- A Brief Introduction to the Movement
- Word Travels Fast
- Henry Highland Garnet's "Address"
- What Did They Eat? Where Did They Stay?
- Black Wealth and the 1843 Convention
- African American Women's Economic Power
- The First National Convention
- The "Conventions" of the Conventions: Political Rituals and Traditions
- Conventions by City
- National Conventions
- Women Delegates
- Women in the Conventions
- Convention Hosts by Denomination
- Conventions by Level
- Clusters of Conventions
- Colored Conventions in Canada
- Delegate Search
- Women in the Conventions | March 8, 2017
- About Us
- Contact Us
Scripto | Transcribe Page
Hampton Negro Conference. Number III. July 1899.
This page has been marked complete.
- Type what you see in the pdf, even if it's misspelled or incorrect.
- Leave a blank line before each new paragraph.
- Type page numbers if they appear.
- Put unclear words in brackets, with a question mark, like: [[Pittsburg?]]
- Click "Save transcription" frequently!
- Include hyphens splitting words at the end of a line. Type the full word without the hyphen. If a hyphen appears at the end of a page, type the full word on the second page.
- Include indents, tabs, or extra spaces.
Current Saved Transcription [history]
and unskilled laborers receive $2.00 per day of eight hours, the same as unorganized colored bricklayers for 9 hours work.
Although your committee did not succeed in getting expert testimony as to conditions in cities other than those named, other sources of information were open to them which warrant them to report the following as the
GENERAL STATUS OF COLORED WORKMEN
The trade unions along the border line of slavery have, generally, pursued a policy of exclusiveness on account of color, and refused to include the colored craftsman in their scheme of organization. In this way they have compelled him to seek work at his trade outside the union and on the best terms he could get. This policy has been going on ever since the Civil War and if colored men do not rush blindly into every scheme of labor organization is thrown open to them the reason is not hard to find.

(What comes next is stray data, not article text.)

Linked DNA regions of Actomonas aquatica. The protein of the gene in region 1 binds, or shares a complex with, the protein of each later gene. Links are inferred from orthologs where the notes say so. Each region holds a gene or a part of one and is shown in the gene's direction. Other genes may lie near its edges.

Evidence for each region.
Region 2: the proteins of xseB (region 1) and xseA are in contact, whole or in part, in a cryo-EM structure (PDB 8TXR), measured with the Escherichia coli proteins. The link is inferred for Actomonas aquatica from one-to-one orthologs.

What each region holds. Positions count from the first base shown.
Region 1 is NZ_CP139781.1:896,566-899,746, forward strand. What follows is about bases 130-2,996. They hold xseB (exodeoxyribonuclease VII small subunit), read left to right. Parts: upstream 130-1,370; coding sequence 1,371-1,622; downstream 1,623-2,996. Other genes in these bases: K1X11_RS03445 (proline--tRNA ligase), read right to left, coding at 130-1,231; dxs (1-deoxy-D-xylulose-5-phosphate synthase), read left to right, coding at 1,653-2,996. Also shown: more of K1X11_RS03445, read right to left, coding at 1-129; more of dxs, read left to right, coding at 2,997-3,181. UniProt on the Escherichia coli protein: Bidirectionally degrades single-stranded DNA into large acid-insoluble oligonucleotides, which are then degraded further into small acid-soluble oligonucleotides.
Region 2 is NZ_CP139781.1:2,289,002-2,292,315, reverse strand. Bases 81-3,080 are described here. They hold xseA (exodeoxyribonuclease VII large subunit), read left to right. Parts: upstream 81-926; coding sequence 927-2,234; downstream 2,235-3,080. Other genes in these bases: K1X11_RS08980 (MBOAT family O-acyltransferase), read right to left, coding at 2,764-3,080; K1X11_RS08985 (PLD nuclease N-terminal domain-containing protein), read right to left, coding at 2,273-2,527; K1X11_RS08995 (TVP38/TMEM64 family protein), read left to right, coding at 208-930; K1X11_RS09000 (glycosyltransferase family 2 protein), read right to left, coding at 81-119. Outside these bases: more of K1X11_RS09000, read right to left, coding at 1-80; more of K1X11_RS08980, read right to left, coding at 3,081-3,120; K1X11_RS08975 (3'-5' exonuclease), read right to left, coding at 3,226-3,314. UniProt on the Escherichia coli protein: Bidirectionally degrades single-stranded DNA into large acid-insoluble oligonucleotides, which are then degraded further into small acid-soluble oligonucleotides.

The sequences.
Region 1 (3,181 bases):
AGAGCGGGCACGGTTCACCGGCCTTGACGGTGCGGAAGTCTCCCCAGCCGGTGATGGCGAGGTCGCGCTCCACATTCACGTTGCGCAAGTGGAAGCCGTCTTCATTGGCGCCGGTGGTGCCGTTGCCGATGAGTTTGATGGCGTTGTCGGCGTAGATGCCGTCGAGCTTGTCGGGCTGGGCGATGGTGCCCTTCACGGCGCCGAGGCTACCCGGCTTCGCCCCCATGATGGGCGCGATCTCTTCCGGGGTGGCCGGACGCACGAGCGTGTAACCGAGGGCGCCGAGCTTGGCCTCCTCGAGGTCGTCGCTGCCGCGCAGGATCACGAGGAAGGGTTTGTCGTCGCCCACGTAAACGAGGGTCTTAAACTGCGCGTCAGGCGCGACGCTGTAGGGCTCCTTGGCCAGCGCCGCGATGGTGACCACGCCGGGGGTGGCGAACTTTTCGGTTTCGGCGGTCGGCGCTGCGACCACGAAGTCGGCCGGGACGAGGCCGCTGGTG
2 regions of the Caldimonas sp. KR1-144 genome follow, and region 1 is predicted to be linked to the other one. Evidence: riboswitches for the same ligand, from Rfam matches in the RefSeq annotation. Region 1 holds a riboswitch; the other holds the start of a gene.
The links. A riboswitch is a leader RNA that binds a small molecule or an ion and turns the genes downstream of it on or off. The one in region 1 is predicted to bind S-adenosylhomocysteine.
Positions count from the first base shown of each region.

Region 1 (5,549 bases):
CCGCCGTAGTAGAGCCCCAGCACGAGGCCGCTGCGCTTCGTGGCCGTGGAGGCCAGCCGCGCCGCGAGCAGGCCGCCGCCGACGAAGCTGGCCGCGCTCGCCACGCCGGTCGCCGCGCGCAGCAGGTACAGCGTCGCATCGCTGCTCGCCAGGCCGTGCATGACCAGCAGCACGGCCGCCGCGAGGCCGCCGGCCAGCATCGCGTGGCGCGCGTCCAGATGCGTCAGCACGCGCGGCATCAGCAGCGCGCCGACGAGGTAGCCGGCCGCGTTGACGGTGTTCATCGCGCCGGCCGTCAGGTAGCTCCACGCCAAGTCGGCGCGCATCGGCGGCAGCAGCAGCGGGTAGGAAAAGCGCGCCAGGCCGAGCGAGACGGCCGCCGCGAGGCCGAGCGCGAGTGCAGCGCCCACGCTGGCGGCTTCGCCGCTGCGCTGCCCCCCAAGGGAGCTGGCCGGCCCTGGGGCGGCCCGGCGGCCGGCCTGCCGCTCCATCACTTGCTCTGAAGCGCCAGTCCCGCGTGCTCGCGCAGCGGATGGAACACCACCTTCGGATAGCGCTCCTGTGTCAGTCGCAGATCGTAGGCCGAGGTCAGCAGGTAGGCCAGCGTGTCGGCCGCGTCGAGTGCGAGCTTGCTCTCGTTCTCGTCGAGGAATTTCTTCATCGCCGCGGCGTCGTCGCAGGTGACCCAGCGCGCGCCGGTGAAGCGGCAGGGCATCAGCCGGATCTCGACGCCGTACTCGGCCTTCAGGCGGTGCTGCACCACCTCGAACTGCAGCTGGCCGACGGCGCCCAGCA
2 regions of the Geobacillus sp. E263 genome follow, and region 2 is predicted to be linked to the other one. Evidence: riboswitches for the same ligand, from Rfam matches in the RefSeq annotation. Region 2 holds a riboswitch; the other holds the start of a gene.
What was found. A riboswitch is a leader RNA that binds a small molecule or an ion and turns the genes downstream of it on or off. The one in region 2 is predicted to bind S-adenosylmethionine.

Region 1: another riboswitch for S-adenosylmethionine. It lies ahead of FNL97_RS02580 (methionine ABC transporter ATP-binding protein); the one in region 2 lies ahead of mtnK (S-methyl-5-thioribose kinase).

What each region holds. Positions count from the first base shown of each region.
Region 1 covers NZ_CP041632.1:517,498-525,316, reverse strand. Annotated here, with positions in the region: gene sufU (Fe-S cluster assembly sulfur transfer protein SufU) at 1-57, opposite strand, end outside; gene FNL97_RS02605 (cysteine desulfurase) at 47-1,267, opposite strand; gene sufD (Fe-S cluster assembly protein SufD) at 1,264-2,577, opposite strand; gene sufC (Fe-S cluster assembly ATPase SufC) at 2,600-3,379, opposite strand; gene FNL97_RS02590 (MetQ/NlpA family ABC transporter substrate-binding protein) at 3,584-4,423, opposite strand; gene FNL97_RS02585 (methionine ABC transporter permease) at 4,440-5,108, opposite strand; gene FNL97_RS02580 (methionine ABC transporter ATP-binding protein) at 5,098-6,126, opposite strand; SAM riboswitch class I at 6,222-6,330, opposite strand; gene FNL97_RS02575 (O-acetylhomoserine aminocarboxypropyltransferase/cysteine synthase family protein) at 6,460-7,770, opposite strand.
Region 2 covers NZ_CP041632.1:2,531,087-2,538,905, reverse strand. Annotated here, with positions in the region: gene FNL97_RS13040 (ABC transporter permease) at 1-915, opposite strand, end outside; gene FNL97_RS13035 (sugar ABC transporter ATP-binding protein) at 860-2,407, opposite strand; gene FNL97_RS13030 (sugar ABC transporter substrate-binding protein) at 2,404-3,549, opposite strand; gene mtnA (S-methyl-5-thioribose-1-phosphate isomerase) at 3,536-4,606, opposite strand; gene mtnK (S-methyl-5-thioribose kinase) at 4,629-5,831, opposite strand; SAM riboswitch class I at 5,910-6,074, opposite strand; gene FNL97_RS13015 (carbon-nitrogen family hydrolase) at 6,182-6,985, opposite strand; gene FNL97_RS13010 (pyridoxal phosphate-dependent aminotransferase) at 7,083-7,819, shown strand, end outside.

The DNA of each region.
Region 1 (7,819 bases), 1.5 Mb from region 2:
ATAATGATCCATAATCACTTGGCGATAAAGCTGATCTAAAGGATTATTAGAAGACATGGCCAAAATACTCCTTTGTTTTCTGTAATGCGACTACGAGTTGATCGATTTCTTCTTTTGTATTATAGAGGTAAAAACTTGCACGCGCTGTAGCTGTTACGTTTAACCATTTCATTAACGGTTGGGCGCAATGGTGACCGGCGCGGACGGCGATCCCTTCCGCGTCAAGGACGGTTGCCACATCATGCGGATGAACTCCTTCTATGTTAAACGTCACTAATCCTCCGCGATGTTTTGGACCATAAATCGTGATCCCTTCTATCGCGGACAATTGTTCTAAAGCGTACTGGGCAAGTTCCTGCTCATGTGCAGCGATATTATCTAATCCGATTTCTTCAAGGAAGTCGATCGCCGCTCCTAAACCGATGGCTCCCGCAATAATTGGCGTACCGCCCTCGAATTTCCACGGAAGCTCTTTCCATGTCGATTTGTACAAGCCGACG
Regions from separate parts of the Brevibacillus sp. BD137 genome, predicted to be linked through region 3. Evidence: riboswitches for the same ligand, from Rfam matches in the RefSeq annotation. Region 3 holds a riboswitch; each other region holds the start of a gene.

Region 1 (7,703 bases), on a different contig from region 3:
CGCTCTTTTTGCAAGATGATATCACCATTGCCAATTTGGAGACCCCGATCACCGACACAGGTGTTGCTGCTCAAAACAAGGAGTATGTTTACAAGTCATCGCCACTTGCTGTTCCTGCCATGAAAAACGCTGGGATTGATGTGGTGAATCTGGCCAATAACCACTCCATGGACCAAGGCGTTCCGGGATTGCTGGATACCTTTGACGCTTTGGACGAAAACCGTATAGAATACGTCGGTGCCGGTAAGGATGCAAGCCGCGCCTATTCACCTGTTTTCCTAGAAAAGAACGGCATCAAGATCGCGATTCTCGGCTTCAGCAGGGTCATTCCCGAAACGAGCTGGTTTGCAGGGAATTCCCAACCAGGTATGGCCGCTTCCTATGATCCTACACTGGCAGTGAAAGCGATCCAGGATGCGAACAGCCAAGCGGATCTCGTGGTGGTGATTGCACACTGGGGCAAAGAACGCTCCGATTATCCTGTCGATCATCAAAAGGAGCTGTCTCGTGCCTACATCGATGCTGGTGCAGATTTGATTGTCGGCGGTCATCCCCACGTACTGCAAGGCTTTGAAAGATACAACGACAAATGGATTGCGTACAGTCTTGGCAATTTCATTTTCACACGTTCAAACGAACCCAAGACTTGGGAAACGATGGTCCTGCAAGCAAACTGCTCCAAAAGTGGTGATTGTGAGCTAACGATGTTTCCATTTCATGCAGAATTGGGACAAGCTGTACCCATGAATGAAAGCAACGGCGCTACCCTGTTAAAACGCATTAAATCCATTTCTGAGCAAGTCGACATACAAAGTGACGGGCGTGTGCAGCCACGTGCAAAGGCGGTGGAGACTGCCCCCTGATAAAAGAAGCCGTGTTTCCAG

The reason usually assigned by white union men for not admitting colored men into their unions, as stated by Mr. E. E. Clark, President of the Railway Conductors, and by many others, is that 'Colored men are always willing to work for wages which white men cannot, and should not be asked to work for." What an astounding argument! They refuse to admit colored men to the union, force them to seek a living by foraging on the outside, deny them the benefit of the union's protection and discipline, and when, in order to live, they are forced to accept work at the employer's terms the white union man says, 'No, we won't receive the colored man into our union because he is always willing to work for less wages than a white man." The injustice and unfairness of this argument are too plain to require further elaboration. We would like to ask the men who advance this argument, if it is not the "union" that enables them to secure a "white man's wages." The testimony from labor leaders is overwhelming that colored men make good union men.
There have been instances where the colored workmen have attempted to organize separately. But, as a rule, when they come in competition with the white union in the same trade, the colored unions have not been able to with stand the opposition of the employer, the white union of the same trade, and race prejudice, and have not been able to keep up their organization. And yet, there are in these border states thousands of colored mechanics and skilled workmen outside the unions who are making a good living; some of the most reliable and competent are bosses and contractors and earn much more than they could possibly earn as journeymen in a white union.
You don't have permission to discuss this page.